Show Less
Restricted access

Violent Language and Its Use in Religious Conflicts in Elizabethan England

Discourses on Values and Norms in the Marprelate Controversy (1588/89)

Series:

Sarah Ströer

Elizabethans saw eloquent language as the mark of the civilized gentleman. At the same time, they believed language to be able to harm, analogous to physical violence. Such concepts of language have important implications for the study of religious controversies of the time, in which the authors often attacked each other harshly via printed language. Employing historical discourse analysis, this study analyses Elizabethan concepts of violent language and shows under which circumstances Elizabethans understood language use as violence. In a second step, the main contributions in one of the most notorious theological controversies of the time, the Marprelate controversy, are analysed in terms of how these concepts of violent language were used as strategies of legitimation and de-legitimation.

Show Summary Details
Restricted access

3 Language and Violence in Forms of Legitimation and De-legitimation in the Marprelate Controversy

Extract



The Marprelate Controversy takes on a different character when read alongside normative sources. Both sides in the controversy saw language use as effective and powerful and framed it as violence to legitimate their own position and de-legitimate the opposing side. In order to achieve this, they made use of various argumentative and rhetorical strategies based in differing value discourses.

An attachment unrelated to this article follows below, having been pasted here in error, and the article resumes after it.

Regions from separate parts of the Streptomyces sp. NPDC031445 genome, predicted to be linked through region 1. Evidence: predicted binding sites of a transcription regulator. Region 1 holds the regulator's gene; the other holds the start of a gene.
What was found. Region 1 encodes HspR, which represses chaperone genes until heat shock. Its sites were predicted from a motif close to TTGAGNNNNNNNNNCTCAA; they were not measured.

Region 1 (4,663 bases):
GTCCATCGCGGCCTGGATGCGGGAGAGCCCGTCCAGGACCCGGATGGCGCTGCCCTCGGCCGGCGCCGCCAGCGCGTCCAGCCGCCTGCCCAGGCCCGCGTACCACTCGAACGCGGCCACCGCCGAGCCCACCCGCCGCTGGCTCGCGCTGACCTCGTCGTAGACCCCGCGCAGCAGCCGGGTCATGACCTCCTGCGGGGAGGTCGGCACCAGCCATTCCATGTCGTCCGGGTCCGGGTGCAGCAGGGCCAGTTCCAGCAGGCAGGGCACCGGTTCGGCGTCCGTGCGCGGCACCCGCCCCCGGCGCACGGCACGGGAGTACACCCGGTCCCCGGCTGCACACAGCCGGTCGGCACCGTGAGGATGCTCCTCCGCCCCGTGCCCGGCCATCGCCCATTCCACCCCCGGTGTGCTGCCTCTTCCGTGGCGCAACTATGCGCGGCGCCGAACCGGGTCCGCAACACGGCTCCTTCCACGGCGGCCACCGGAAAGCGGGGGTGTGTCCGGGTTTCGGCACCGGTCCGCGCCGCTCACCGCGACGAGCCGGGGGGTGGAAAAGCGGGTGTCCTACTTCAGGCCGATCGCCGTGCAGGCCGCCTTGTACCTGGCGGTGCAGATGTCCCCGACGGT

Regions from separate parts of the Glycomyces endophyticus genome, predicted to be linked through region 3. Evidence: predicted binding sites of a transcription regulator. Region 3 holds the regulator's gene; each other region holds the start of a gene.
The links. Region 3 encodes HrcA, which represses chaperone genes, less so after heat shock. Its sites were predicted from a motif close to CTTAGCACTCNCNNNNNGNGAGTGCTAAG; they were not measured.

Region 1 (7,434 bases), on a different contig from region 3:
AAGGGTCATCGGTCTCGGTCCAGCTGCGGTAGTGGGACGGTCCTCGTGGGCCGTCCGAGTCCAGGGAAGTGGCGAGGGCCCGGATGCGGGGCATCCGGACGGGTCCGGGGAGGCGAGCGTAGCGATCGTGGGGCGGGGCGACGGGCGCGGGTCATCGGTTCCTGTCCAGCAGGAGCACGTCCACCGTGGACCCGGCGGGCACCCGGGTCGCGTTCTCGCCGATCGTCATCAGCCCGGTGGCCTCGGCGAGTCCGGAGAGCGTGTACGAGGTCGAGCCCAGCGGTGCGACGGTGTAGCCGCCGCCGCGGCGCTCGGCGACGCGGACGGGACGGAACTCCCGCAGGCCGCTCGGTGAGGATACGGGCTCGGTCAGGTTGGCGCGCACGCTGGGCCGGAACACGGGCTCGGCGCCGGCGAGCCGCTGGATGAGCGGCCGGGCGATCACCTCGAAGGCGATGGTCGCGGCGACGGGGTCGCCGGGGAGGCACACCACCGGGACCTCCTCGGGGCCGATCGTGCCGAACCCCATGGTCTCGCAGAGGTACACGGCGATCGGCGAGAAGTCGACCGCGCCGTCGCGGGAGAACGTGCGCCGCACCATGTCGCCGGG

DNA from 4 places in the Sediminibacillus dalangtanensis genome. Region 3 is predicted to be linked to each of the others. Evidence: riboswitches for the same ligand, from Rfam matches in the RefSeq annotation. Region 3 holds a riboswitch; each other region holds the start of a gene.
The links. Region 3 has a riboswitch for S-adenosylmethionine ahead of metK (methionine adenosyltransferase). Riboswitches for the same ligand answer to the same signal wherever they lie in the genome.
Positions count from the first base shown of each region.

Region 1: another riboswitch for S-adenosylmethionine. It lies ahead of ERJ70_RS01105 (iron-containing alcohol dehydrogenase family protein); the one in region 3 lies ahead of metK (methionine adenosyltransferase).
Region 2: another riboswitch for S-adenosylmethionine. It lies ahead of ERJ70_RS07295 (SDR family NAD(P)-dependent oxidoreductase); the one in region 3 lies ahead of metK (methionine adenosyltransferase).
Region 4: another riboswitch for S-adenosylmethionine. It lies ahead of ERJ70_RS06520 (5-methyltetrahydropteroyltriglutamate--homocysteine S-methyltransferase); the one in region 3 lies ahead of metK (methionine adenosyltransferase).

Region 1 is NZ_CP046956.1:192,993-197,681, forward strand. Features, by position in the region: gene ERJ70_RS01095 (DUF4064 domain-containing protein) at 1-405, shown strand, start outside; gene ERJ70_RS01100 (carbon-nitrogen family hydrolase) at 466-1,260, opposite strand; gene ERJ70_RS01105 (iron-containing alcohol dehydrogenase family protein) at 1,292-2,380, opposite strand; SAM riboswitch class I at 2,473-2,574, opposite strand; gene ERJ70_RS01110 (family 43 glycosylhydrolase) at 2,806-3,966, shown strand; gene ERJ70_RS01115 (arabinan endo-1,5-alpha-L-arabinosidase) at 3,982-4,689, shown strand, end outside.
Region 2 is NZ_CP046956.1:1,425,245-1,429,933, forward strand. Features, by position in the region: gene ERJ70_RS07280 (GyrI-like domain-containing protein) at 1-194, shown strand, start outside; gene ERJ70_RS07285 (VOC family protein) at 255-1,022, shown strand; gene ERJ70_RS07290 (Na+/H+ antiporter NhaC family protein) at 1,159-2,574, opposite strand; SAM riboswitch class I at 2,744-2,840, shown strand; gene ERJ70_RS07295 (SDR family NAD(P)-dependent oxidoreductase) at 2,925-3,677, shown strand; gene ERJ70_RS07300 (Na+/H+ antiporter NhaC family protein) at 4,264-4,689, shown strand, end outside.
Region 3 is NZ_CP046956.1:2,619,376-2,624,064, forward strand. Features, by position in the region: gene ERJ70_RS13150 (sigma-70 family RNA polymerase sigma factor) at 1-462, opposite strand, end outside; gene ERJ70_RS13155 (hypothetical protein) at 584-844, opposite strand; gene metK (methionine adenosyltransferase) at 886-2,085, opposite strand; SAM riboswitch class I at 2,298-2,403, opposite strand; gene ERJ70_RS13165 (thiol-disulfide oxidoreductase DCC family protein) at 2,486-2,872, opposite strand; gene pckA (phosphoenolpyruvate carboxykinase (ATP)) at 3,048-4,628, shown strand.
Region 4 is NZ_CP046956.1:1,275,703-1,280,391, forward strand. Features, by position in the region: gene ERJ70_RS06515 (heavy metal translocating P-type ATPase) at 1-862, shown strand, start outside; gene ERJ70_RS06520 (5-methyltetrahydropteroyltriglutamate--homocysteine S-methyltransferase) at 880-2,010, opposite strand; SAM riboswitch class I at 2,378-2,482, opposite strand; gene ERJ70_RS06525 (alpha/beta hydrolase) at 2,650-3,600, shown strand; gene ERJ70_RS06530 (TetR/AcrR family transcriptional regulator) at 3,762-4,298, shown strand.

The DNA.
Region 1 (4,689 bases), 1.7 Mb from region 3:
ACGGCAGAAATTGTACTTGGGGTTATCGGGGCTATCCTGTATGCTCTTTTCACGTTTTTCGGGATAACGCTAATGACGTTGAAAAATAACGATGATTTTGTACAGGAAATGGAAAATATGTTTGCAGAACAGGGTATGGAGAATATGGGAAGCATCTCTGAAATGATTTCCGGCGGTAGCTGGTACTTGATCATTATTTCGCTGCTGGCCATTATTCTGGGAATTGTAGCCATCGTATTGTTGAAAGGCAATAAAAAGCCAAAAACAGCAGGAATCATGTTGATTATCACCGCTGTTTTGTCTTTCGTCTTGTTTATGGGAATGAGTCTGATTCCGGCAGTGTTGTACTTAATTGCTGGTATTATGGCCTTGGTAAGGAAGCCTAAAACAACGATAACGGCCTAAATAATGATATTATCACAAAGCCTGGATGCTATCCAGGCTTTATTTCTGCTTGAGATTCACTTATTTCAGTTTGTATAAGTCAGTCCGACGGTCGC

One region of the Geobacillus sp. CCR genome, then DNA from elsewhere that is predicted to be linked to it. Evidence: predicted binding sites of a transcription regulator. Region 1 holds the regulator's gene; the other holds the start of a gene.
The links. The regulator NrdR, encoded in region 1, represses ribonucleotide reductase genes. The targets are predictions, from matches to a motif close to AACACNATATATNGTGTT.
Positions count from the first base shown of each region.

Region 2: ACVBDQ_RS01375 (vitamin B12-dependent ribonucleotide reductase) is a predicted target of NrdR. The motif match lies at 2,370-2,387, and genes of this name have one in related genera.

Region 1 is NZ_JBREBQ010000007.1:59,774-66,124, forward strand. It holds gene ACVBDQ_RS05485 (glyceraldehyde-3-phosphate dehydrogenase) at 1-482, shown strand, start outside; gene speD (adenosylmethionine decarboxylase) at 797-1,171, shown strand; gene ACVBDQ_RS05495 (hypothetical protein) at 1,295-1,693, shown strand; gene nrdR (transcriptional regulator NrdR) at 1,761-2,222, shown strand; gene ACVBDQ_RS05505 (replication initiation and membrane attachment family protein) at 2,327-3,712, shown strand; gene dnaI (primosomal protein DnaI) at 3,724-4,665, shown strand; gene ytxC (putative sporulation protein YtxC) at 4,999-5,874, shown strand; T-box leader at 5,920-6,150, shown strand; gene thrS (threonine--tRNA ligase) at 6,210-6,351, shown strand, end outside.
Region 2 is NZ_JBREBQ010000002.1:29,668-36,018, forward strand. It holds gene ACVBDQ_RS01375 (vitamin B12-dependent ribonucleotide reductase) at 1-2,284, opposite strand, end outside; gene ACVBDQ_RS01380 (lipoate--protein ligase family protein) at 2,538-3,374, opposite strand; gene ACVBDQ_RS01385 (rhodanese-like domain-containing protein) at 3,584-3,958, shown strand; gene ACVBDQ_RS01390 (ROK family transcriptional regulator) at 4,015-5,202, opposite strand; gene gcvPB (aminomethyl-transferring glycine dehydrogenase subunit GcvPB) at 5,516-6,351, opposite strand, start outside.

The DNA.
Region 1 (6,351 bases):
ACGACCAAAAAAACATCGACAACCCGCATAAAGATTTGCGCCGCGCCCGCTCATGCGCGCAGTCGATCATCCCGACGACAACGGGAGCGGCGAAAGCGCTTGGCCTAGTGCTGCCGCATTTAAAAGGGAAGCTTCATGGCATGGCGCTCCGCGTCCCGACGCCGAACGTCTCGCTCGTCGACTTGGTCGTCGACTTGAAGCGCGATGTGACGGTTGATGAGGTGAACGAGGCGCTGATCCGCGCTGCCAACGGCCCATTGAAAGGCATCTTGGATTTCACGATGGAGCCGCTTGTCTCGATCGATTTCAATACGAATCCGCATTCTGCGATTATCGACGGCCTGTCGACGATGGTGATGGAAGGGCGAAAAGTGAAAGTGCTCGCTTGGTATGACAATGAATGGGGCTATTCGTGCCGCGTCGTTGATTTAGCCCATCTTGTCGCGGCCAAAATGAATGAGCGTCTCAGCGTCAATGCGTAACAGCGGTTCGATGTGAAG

3.1 Legitimacy, Legitimation and De-legitimation

As has been explored in more detail in the Introduction, the concept of legitimacy derives from sociology and political sciences. Drawing on Peter L. Berger and Thomas Luckmann, legitimacy is understood here as an entity’s state of integration with the institutional order of society. Legitimation is understood as the process of integrating an actor, object, action, or position into these institutions. If an entity is dis-integrated from institutions and their norms, it is being de-legitimated.421 Applying these concepts to the Elizabethan puritan controversies, a legitimate position or even a legitimate individual was one that was integrated with institutionalized norms, values, and beliefs. The most important and obvious institution in this regard was the Established Church. It was this seemingly self-evident legitimacy of the Church that the puritans challenged. As touched upon above, the puritan and Presbyterian contributors to the controversies argued against the official theological positions sanctioned by official works. Among these works were the Thirty-nine Articles and the Book of Common Prayer, which were in turn defended by members of the ←123 | 124→Establishment. Positions that could be based...

You are not authenticated to view the full text of this chapter or article.

This site requires a subscription or purchase to access the full text of books or journals.

Do you have any questions? Contact us.

Or login to access all content.